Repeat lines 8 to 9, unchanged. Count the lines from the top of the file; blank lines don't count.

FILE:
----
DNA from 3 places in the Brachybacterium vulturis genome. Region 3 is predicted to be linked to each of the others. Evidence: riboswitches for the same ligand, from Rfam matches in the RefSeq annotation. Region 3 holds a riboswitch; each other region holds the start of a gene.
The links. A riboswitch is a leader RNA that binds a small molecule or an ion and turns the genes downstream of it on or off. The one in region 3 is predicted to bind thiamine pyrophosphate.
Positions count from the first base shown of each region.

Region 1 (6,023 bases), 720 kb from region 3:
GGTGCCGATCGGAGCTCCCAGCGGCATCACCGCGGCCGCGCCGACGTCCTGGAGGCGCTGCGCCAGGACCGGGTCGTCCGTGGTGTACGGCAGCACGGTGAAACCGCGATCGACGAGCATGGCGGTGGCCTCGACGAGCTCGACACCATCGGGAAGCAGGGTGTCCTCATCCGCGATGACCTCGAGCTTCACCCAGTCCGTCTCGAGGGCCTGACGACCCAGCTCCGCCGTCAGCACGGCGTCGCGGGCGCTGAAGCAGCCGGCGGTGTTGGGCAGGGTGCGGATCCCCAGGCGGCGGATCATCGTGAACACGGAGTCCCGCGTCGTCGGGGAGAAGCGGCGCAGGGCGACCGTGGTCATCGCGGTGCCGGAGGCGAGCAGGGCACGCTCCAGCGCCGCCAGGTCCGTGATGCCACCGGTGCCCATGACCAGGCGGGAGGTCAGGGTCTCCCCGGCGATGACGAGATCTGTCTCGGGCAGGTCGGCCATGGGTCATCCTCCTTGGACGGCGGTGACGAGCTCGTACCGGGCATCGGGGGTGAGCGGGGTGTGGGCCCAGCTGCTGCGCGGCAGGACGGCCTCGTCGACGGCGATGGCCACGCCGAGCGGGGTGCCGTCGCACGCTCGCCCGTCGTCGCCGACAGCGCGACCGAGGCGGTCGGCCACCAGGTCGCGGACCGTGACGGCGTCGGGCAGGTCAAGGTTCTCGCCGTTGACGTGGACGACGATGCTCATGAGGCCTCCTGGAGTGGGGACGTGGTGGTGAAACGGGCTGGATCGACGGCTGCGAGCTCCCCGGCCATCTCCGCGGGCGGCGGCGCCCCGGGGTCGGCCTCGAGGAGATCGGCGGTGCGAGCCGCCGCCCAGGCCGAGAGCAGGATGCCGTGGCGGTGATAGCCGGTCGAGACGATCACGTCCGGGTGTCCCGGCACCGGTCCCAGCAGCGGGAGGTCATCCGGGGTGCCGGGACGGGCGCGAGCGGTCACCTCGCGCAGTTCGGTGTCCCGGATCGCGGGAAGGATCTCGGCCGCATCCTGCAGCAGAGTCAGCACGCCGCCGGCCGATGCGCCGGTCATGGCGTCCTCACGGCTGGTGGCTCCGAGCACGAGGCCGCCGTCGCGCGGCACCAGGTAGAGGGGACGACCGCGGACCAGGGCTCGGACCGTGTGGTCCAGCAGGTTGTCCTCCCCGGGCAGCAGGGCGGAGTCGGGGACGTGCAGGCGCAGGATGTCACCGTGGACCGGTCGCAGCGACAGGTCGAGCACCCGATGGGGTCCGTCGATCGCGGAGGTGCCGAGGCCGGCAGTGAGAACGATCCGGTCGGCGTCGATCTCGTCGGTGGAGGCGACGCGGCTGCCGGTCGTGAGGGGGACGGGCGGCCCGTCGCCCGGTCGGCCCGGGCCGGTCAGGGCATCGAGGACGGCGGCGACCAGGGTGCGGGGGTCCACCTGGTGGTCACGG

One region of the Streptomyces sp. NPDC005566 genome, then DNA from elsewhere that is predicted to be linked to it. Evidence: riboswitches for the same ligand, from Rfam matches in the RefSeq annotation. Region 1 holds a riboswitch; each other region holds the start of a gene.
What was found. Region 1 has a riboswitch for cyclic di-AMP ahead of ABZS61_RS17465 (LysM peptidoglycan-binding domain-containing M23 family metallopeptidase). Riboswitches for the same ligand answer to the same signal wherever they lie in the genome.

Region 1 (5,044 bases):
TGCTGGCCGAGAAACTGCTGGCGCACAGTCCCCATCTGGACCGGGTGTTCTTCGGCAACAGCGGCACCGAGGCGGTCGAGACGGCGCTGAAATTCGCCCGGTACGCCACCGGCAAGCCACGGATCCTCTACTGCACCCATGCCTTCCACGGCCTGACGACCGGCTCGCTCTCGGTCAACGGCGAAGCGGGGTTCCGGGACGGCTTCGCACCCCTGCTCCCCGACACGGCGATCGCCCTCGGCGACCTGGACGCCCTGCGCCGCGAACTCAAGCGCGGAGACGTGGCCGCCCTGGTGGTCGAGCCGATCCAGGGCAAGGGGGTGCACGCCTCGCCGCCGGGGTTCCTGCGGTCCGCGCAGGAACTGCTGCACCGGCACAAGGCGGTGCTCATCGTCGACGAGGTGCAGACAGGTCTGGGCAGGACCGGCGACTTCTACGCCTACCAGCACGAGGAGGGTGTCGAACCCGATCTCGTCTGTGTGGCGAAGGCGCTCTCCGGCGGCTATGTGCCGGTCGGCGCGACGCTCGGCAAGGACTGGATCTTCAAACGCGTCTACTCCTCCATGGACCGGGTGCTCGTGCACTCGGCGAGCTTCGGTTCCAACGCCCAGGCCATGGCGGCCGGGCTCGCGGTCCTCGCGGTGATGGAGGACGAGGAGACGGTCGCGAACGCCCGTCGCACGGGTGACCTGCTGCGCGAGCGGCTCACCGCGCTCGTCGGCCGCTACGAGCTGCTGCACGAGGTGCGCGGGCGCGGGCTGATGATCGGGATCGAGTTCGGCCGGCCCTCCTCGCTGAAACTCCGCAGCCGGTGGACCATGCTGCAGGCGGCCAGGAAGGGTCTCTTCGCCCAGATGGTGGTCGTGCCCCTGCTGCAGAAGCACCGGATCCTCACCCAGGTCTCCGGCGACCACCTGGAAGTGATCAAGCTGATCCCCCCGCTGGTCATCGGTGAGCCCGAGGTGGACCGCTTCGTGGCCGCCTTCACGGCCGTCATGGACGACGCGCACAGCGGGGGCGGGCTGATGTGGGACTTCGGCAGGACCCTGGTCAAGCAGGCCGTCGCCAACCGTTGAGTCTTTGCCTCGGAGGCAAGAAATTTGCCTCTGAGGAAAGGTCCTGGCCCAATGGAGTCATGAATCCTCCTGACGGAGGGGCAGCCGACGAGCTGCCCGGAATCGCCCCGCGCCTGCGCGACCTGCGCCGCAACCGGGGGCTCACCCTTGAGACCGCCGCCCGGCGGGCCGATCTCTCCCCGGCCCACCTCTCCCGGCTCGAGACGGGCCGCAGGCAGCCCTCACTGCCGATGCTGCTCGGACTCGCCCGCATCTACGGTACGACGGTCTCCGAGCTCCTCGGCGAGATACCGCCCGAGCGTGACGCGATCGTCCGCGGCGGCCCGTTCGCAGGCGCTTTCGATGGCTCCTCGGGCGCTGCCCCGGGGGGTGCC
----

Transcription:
Region 1 (5,044 bases):
TGCTGGCCGAGAAACTGCTGGCGCACAGTCCCCATCTGGACCGGGTGTTCTTCGGCAACAGCGGCACCGAGGCGGTCGAGACGGCGCTGAAATTCGCCCGGTACGCCACCGGCAAGCCACGGATCCTCTACTGCACCCATGCCTTCCACGGCCTGACGACCGGCTCGCTCTCGGTCAACGGCGAAGCGGGGTTCCGGGACGGCTTCGCACCCCTGCTCCCCGACACGGCGATCGCCCTCGGCGACCTGGACGCCCTGCGCCGCGAACTCAAGCGCGGAGACGTGGCCGCCCTGGTGGTCGAGCCGATCCAGGGCAAGGGGGTGCACGCCTCGCCGCCGGGGTTCCTGCGGTCCGCGCAGGAACTGCTGCACCGGCACAAGGCGGTGCTCATCGTCGACGAGGTGCAGACAGGTCTGGGCAGGACCGGCGACTTCTACGCCTACCAGCACGAGGAGGGTGTCGAACCCGATCTCGTCTGTGTGGCGAAGGCGCTCTCCGGCGGCTATGTGCCGGTCGGCGCGACGCTCGGCAAGGACTGGATCTTCAAACGCGTCTACTCCTCCATGGACCGGGTGCTCGTGCACTCGGCGAGCTTCGGTTCCAACGCCCAGGCCATGGCGGCCGGGCTCGCGGTCCTCGCGGTGATGGAGGACGAGGAGACGGTCGCGAACGCCCGTCGCACGGGTGACCTGCTGCGCGAGCGGCTCACCGCGCTCGTCGGCCGCTACGAGCTGCTGCACGAGGTGCGCGGGCGCGGGCTGATGATCGGGATCGAGTTCGGCCGGCCCTCCTCGCTGAAACTCCGCAGCCGGTGGACCATGCTGCAGGCGGCCAGGAAGGGTCTCTTCGCCCAGATGGTGGTCGTGCCCCTGCTGCAGAAGCACCGGATCCTCACCCAGGTCTCCGGCGACCACCTGGAAGTGATCAAGCTGATCCCCCCGCTGGTCATCGGTGAGCCCGAGGTGGACCGCTTCGTGGCCGCCTTCACGGCCGTCATGGACGACGCGCACAGCGGGGGCGGGCTGATGTGGGACTTCGGCAGGACCCTGGTCAAGCAGGCCGTCGCCAACCGTTGAGTCTTTGCCTCGGAGGCAAGAAATTTGCCTCTGAGGAAAGGTCCTGGCCCAATGGAGTCATGAATCCTCCTGACGGAGGGGCAGCCGACGAGCTGCCCGGAATCGCCCCGCGCCTGCGCGACCTGCGCCGCAACCGGGGGCTCACCCTTGAGACCGCCGCCCGGCGGGCCGATCTCTCCCCGGCCCACCTCTCCCGGCTCGAGACGGGCCGCAGGCAGCCCTCACTGCCGATGCTGCTCGGACTCGCCCGCATCTACGGTACGACGGTCTCCGAGCTCCTCGGCGAGATACCGCCCGAGCGTGACGCGATCGTCCGCGGCGGCCCGTTCGCAGGCGCTTTCGATGGCTCCTCGGGCGCTGCCCCGGGGGGTGCC